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Published in ''Itinerarium Sacrae Scriptura ...'' (Magdeburg, 1581).
Depicting the world as a cloverleaf, this cartographic curiosity reflects the traditional Medieval world view of three continents. Since it was published in the late-16th century long after the New World discoveries had gained wide acceptance, its primary appeal would have been to readers who cherished the past.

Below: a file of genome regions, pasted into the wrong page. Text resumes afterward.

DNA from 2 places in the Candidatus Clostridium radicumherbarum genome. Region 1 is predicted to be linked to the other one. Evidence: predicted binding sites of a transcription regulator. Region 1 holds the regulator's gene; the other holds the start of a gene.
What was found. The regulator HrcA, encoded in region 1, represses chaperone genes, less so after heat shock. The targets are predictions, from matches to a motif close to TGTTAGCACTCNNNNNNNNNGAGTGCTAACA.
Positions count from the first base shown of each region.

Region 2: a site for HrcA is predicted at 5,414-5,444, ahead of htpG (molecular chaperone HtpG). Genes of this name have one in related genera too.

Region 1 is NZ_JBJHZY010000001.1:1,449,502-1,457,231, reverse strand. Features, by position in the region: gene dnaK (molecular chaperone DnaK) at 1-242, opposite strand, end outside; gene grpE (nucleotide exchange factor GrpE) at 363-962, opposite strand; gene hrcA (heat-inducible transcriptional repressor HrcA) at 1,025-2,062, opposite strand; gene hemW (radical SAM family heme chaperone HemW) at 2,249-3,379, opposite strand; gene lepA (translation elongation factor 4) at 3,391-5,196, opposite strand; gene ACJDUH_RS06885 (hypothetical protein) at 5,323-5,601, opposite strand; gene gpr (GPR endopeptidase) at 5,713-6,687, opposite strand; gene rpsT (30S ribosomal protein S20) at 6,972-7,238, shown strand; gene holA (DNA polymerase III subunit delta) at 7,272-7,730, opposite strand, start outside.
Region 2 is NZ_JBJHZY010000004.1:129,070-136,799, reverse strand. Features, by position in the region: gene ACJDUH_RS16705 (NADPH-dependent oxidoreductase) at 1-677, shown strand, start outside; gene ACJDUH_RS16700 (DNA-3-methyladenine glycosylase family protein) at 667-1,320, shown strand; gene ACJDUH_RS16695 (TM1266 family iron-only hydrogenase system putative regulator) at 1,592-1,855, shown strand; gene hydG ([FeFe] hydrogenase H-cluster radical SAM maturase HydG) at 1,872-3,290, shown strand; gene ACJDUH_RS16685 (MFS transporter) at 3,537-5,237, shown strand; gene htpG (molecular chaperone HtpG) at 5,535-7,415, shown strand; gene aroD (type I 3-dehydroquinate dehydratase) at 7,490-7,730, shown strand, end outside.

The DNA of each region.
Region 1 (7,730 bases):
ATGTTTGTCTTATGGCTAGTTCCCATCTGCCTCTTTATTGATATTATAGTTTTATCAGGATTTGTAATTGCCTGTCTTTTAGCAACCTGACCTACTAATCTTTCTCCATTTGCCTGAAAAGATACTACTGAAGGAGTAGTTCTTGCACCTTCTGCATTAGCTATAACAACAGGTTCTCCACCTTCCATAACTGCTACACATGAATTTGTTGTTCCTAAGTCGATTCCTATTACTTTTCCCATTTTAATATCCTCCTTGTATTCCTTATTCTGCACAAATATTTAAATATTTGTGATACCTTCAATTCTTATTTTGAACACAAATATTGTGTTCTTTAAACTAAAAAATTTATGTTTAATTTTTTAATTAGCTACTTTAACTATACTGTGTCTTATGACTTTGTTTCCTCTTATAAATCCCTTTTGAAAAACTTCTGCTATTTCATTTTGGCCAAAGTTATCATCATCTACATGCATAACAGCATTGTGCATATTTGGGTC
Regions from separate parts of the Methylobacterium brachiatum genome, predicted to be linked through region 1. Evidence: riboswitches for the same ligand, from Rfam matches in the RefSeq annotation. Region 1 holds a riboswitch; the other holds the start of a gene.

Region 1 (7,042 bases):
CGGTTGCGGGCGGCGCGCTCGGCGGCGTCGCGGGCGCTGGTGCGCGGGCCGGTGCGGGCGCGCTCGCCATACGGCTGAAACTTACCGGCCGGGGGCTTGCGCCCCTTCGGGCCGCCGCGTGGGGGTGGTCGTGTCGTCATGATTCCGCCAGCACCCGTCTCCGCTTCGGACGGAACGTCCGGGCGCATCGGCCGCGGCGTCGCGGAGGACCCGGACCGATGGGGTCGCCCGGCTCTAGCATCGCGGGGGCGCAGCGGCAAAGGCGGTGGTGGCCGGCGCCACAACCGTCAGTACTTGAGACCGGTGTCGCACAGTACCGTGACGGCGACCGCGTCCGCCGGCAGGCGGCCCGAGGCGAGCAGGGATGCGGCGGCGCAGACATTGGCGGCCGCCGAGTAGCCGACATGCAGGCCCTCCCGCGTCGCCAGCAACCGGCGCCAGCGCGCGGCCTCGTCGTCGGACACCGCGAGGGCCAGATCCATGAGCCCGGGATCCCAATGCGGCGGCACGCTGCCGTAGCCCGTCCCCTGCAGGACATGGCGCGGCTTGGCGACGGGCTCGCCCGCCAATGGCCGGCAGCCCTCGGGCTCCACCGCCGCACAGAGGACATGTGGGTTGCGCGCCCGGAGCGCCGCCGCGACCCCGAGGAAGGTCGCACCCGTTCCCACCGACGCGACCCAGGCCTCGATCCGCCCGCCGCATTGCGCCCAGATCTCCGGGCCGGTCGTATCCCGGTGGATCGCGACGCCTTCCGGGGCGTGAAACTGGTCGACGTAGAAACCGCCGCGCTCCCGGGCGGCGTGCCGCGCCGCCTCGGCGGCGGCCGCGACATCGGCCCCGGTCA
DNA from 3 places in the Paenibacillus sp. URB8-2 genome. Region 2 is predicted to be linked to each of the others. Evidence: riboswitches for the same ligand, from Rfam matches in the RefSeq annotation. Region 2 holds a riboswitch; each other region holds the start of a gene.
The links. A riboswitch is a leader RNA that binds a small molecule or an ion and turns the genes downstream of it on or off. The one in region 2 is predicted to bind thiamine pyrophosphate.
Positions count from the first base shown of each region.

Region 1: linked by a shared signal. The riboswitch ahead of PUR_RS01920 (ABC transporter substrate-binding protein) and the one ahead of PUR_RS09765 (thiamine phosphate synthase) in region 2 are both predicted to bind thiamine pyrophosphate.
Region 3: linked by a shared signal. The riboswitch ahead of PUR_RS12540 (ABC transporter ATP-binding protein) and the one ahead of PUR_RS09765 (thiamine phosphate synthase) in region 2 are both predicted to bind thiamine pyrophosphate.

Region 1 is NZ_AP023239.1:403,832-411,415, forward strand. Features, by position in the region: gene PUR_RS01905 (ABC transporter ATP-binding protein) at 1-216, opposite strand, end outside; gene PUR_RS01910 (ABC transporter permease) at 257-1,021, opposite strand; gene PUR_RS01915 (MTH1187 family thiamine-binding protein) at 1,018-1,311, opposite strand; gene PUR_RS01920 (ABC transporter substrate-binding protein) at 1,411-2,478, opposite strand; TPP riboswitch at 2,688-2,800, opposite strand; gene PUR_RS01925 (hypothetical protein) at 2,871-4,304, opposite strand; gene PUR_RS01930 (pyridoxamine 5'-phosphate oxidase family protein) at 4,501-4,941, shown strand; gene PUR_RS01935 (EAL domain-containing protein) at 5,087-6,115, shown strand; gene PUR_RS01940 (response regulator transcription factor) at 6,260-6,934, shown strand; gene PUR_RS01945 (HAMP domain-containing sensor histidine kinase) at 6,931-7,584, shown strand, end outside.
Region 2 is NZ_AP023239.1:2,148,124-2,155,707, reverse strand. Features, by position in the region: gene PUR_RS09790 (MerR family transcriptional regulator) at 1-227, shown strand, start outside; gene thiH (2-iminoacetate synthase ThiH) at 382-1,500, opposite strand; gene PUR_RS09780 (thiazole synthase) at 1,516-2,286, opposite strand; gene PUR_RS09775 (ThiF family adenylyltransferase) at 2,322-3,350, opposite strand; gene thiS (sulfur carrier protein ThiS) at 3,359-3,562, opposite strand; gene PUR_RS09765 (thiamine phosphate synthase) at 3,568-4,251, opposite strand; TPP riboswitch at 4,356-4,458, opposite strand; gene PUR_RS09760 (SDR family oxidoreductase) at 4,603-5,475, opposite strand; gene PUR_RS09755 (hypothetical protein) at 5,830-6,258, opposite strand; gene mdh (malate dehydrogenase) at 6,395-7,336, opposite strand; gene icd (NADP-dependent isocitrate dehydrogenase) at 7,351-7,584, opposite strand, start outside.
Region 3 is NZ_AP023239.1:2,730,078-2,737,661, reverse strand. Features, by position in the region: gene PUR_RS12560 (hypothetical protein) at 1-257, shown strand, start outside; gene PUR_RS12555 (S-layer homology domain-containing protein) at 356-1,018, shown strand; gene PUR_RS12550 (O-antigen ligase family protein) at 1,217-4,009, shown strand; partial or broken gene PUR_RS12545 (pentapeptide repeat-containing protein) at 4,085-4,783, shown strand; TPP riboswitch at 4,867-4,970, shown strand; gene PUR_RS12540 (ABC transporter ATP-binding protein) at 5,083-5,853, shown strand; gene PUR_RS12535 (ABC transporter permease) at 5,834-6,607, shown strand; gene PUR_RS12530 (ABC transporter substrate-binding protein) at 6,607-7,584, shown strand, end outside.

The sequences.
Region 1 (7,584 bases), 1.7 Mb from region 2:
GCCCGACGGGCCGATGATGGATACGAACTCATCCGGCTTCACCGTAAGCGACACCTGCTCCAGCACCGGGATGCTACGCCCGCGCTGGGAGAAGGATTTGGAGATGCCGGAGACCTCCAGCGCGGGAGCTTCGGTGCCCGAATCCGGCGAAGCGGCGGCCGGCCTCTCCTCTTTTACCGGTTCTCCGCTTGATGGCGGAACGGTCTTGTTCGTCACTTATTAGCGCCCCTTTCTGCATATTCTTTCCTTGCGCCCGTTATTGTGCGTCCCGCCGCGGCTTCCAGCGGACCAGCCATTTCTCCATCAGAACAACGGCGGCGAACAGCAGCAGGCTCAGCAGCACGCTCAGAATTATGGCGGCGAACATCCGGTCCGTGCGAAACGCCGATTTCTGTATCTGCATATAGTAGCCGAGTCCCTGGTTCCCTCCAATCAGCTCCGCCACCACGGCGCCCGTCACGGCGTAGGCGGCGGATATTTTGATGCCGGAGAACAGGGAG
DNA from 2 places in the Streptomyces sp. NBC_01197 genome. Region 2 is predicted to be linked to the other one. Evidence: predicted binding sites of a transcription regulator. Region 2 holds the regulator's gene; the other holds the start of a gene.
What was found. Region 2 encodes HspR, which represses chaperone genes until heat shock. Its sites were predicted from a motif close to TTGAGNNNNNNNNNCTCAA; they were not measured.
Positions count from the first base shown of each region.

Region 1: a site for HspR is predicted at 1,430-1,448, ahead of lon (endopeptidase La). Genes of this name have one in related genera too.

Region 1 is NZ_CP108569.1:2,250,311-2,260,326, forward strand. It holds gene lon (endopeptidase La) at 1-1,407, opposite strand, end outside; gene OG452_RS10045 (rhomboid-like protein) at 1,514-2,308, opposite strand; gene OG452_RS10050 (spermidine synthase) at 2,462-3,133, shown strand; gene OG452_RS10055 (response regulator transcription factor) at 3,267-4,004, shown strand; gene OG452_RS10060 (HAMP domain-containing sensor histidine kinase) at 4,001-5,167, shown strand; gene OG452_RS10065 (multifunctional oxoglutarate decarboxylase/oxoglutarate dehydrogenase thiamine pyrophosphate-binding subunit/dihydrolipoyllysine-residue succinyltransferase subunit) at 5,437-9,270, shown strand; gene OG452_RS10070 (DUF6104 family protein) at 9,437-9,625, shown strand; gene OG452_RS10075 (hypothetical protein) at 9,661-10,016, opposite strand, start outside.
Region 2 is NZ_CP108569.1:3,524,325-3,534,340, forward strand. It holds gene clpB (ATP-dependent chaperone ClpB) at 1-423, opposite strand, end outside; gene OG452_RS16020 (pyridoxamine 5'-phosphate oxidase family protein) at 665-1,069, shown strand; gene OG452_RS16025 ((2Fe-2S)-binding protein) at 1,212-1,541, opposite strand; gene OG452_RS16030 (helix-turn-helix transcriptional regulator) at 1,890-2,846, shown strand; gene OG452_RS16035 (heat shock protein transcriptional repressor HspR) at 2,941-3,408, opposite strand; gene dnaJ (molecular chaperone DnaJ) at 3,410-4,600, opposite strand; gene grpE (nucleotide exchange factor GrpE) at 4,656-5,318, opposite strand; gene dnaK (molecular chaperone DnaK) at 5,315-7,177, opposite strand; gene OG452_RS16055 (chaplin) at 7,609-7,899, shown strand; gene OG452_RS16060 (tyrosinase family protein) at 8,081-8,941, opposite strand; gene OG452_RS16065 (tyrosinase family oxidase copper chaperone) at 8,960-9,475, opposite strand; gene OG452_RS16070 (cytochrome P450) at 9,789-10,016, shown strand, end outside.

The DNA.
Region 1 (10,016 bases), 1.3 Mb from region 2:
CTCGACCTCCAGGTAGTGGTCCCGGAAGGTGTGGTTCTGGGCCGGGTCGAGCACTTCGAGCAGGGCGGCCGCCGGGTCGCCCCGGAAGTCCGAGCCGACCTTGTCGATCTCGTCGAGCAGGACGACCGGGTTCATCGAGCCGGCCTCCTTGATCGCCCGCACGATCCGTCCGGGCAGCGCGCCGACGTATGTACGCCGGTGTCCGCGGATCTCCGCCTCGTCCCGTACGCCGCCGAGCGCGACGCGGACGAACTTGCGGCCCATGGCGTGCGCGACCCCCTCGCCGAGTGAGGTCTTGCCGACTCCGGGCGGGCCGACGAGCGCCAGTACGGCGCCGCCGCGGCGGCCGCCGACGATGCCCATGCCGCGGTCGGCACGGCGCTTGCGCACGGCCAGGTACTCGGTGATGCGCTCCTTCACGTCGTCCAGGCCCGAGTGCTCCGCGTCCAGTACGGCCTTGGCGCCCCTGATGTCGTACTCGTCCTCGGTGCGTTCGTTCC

It was one of several whimsical diagrams included in a book, which was essentially the Bible rewritten as an illustrated travel book. The author, a professor of theology in Hannover, used the trefoil or cloverleaf arms of his native city to represent the world, making this map more a statement of civic pride than a serious attempt at cartography.
Each of the three leaves represents one of the continents -- Asia, Europe, and Africa. At the intersection of the leaves, Jerusalem is clearly marked. In recognition of the New World discoveries, America is shown almost as an afterthought in the lower left hand corner.
The physical item is not available at the Boston Public Library.